Jason Scrivener is yearning to find the switch that turns him into a regular winner just as American Tony Finau did this year at the same age of 33.
The Western Australian’s composed 65-67 start to the Fortinet Australian PGA Championship has given him every chance of finding out on an exciting weekend at Royal Queensland.
Scrivener has made 11 birdies and just a single bogey through his opening 36 holes to lead a high-quality field into the business end of the tournament at 10-under-par.
Finau had won just once in his first 188 starts on the PGA TOUR despite building a reputation for some quality finishes in the majors. He’s calmed the nerves and won four times in his past 30 starts. His whole mojo has been transformed.
“In a position to win a tournament, you want to know what you’ve got to do,” Finau said recently of experience in pressure finishes counting for a lot.
Scrivener is ready to extend himself to extract what it takes to win for the first time in five years. He’ll have to because the challengers will be coming from all quarters this weekend, including charging star Cameron Smith, who is just one stroke behind after his Friday 65.
When Scrivener won the 2017 NSW Open, many expected a career shift for the DP World Tour regular.
“I definitely thought it was going to be the start of something. It just shows that’s it’s difficult to win nowadays,” Scrivener said.
“You’ve got to play pretty flawless golf. The level of play out here is pretty high. It’s another opportunity this weekend and I’m looking forward to it.”
Second-placed Scrivener beat home now-world No.1 Rory McIlroy by a shot at the 2021 Abu Dhabi Championship but was still four behind English winner Tyrell Hatton. Tough to win, as he says.
Scrivener admitted to “a pretty average season by my standards” because his last individual top 10 was back in February. Flipping between Europe and the US in pursuit of a coveted PGA TOUR card did not aid the rhythm of the year.
“I just struggled on Sundays as well. I put myself in decent positions but just couldn’t put the finishing touches on the tournaments. It’s kind of nice to start fresh this week with a new season,” Scrivener said.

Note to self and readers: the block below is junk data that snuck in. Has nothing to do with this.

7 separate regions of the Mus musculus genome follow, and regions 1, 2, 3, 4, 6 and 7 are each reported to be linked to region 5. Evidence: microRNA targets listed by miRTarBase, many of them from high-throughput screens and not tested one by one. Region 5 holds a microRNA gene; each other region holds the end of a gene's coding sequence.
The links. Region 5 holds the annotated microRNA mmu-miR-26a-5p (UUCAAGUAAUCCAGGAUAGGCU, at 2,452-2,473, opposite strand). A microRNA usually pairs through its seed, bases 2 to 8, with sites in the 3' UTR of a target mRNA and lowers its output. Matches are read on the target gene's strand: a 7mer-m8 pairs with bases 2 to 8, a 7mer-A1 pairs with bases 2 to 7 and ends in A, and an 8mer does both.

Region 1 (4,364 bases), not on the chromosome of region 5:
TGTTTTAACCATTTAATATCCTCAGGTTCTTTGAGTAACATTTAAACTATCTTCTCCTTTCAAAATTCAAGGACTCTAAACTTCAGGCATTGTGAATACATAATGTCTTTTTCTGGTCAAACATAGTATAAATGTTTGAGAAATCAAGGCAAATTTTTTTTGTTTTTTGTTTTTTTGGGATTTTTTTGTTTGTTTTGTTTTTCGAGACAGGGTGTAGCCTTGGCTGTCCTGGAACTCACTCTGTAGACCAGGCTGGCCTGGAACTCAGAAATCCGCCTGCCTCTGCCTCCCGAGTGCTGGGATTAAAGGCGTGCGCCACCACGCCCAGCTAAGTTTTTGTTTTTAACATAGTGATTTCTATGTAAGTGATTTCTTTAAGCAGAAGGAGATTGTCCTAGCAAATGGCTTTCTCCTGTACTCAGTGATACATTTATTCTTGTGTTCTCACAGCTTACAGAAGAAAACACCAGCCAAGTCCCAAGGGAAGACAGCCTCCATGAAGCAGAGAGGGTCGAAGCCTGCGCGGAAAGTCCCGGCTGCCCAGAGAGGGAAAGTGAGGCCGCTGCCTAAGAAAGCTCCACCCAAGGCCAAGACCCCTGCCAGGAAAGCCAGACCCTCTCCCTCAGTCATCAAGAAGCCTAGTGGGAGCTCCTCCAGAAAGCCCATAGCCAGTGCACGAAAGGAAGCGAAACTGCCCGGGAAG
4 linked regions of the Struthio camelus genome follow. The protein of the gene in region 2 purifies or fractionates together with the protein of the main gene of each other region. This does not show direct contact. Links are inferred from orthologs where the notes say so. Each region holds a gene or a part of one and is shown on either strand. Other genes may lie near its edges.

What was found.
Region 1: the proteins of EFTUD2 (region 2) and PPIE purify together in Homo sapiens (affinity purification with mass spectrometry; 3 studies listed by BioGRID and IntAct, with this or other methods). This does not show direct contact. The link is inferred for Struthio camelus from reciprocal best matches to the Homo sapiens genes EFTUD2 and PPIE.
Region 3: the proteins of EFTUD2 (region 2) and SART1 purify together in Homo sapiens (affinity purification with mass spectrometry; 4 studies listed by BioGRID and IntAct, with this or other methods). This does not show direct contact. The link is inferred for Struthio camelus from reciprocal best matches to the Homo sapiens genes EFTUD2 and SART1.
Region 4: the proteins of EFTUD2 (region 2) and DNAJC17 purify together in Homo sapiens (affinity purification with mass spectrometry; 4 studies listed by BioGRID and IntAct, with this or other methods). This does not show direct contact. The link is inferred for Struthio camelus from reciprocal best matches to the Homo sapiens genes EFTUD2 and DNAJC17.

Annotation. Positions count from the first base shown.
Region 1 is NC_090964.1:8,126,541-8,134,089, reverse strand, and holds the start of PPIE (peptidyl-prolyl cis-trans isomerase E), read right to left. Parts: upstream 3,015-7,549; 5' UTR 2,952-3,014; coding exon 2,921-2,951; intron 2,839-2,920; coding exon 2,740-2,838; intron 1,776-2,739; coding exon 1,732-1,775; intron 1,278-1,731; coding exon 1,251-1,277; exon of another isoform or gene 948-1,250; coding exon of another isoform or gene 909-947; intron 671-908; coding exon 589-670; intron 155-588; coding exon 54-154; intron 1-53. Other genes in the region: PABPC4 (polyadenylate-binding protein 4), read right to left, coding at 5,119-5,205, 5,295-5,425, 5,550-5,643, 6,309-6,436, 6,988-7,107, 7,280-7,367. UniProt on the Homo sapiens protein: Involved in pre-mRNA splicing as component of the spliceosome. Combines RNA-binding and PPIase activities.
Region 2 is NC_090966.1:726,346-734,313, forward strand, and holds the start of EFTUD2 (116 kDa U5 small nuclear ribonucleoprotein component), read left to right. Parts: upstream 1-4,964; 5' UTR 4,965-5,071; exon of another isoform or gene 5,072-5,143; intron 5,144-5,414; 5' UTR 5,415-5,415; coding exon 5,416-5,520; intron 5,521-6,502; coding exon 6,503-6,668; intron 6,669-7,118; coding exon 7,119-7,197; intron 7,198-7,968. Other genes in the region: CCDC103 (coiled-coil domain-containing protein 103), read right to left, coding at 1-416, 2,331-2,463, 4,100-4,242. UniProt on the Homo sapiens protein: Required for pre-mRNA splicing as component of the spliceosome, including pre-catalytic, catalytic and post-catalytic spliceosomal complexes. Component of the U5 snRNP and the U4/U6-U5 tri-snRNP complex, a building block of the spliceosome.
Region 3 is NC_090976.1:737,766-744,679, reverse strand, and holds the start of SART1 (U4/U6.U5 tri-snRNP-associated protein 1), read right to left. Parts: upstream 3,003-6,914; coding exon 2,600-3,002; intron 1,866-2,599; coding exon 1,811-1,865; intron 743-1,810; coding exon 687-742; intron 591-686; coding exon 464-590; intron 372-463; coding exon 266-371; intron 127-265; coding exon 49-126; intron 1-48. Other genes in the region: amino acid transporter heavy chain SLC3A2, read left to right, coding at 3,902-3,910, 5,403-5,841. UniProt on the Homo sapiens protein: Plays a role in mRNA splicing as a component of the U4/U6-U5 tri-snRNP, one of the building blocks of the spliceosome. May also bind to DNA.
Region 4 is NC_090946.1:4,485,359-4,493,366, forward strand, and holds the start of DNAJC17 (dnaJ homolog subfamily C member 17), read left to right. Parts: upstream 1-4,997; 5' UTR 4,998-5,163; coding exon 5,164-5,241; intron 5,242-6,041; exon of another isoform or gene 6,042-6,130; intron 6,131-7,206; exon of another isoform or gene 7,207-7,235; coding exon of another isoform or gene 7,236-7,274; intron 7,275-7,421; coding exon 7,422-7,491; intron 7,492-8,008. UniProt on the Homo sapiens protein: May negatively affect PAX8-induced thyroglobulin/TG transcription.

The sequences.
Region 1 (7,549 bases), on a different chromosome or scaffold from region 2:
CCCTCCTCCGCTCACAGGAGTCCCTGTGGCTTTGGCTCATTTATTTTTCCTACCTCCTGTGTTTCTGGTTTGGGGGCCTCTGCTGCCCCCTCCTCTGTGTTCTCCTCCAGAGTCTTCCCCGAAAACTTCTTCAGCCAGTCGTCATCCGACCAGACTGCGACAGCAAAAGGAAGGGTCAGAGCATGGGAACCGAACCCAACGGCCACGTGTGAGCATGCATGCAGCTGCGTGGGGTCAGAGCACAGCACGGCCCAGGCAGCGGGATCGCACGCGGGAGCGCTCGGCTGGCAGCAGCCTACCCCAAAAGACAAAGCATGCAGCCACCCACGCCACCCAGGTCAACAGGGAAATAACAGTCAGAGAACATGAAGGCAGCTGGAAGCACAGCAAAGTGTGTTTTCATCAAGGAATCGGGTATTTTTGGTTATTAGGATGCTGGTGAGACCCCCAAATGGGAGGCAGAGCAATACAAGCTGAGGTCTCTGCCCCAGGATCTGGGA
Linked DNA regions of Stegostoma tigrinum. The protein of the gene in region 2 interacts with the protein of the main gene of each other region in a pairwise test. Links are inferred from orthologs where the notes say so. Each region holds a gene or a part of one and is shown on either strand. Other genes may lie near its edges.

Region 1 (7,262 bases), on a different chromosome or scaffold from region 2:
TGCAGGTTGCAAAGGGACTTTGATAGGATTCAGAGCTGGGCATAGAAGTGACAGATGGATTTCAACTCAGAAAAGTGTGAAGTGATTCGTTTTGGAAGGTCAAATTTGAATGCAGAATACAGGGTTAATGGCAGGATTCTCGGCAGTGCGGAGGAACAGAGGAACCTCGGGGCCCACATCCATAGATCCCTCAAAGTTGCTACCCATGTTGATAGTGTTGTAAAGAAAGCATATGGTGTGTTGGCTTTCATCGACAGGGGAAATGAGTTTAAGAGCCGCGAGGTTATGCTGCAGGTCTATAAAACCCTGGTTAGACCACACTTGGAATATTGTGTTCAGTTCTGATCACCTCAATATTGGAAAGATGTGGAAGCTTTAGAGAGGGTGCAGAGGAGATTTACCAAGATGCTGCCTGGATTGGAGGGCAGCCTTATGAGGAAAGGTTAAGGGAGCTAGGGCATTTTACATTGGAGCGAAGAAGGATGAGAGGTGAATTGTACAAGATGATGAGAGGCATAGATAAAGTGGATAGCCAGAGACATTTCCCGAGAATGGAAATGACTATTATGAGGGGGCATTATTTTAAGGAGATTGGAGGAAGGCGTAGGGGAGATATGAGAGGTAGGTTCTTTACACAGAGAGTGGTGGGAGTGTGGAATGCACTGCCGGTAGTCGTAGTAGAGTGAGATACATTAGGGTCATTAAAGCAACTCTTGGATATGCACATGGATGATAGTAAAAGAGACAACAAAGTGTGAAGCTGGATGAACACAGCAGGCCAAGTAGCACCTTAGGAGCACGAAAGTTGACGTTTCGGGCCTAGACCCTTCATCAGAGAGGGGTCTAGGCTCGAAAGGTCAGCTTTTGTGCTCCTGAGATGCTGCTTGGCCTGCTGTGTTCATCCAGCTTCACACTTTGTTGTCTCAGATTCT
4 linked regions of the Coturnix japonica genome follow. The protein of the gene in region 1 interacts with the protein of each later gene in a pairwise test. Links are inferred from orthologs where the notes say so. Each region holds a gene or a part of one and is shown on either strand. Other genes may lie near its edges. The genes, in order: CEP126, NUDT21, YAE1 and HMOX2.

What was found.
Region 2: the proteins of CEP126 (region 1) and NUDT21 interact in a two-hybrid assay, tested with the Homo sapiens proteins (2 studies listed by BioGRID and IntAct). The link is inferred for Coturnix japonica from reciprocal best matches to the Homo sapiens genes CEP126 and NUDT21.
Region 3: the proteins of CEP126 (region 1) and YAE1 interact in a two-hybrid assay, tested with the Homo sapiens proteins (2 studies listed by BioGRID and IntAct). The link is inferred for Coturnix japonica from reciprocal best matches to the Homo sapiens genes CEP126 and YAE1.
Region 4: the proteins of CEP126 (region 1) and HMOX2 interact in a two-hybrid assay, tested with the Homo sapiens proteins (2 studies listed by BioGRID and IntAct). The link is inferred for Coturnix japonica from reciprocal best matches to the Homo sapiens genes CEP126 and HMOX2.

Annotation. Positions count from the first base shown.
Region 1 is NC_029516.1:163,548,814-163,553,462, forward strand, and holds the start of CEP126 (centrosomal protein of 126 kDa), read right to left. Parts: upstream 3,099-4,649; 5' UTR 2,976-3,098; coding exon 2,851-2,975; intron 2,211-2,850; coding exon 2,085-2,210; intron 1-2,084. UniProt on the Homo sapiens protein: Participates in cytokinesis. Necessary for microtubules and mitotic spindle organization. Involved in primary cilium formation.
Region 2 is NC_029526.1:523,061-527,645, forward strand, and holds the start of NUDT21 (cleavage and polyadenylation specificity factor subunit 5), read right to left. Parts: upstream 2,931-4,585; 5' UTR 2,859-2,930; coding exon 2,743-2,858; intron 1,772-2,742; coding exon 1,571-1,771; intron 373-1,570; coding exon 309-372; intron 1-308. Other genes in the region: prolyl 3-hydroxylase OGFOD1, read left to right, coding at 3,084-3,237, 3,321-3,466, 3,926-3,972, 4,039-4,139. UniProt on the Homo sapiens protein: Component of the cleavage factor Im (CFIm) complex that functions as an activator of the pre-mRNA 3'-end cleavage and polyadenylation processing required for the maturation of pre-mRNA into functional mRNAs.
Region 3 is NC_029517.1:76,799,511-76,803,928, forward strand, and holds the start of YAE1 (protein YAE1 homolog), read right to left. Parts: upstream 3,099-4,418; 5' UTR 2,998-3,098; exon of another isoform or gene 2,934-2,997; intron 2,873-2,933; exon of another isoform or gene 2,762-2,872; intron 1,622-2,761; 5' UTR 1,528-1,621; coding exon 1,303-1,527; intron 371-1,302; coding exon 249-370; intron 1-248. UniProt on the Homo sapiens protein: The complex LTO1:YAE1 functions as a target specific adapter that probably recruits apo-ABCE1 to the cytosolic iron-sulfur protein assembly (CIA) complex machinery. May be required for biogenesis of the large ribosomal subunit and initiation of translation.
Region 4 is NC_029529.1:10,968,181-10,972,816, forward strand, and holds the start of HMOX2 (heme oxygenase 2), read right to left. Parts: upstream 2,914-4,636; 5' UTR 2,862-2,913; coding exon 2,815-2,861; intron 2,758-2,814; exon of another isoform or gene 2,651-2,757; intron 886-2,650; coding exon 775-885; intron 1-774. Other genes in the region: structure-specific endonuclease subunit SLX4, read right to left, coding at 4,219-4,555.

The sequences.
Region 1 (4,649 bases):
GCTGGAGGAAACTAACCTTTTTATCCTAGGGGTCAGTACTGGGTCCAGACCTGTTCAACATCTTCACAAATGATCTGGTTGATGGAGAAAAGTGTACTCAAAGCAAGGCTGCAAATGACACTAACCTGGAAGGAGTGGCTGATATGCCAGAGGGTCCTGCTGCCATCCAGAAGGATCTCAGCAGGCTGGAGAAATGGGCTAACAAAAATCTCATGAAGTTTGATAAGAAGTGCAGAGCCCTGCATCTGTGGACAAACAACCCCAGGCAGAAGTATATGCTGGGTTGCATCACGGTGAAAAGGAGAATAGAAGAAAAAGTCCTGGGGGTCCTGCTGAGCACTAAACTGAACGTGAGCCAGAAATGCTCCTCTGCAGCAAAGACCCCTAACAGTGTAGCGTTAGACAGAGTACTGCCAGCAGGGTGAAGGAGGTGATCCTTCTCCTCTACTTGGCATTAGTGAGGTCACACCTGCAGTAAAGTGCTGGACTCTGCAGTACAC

While fellow DP World Tour player Min Woo Lee is still battling jet lag, Scrivener has enjoyed three weeks rest and recuperation in his home state of WA.
Those energy levels will be a plus for sure when searching for the key to a winning Sunday.
“It’s probably more a mental thing, just putting way too much pressure on myself,” he said.
He will be unconcerned if 25-30 km/h breezes hit the riverside course intermittently as they did on Friday afternoon.
You don’t grow up in Mandurah without being comfortable playing in the wind.
Scrivener feels the course sets up well for his style of play. You don’t have to be a bomber off the tee to shoot six-under-par as he did in the opening round.
“It’s an approach-play course which is my strength. I’m obviously not the longest off the tee but I feel I can plot my way into the greens and be smart… and let the putter do its work,” he said.
In the second round, he found four birdies starting with a smart play on the short 292m par-4 12th, his third hole of the day. While Smith and Lee have cursed bogeys there on the opening two days when bombing at the green, Scrivener has found two birdies. He played short of the green, chipped superbly and sunk a short birdie putt to hit the solo lead there on Friday.
Scrivener is enjoying life away from the course with one-year-old son Felix. He’ll become a dad for a second time in February.
A win with a fizzing home crowd on hand would really embed his name up there with Australia’s top performers because he’s a better player than one top 10 in the PGA back in 2018 and an Australian Junior crown in 2007.
He’s all for the atmosphere from golf fans who have energised the Australian PGA with big galleries, especially at the TaylorMade Party Hole at the par-3 17th.
“It’s been awesome to see. On 17, it’s just a good atmosphere. I think people have been deprived of Australian golf and Cam and Scotty (Adam Scott) and all the guys coming home,” Scrivener said.
“It’s going to be a good weekend.”
It already is for fellow Western Australians Connor McKinney (71-67) and Hayden Hopewell (71-69) who both made the cut in their first event as professionals.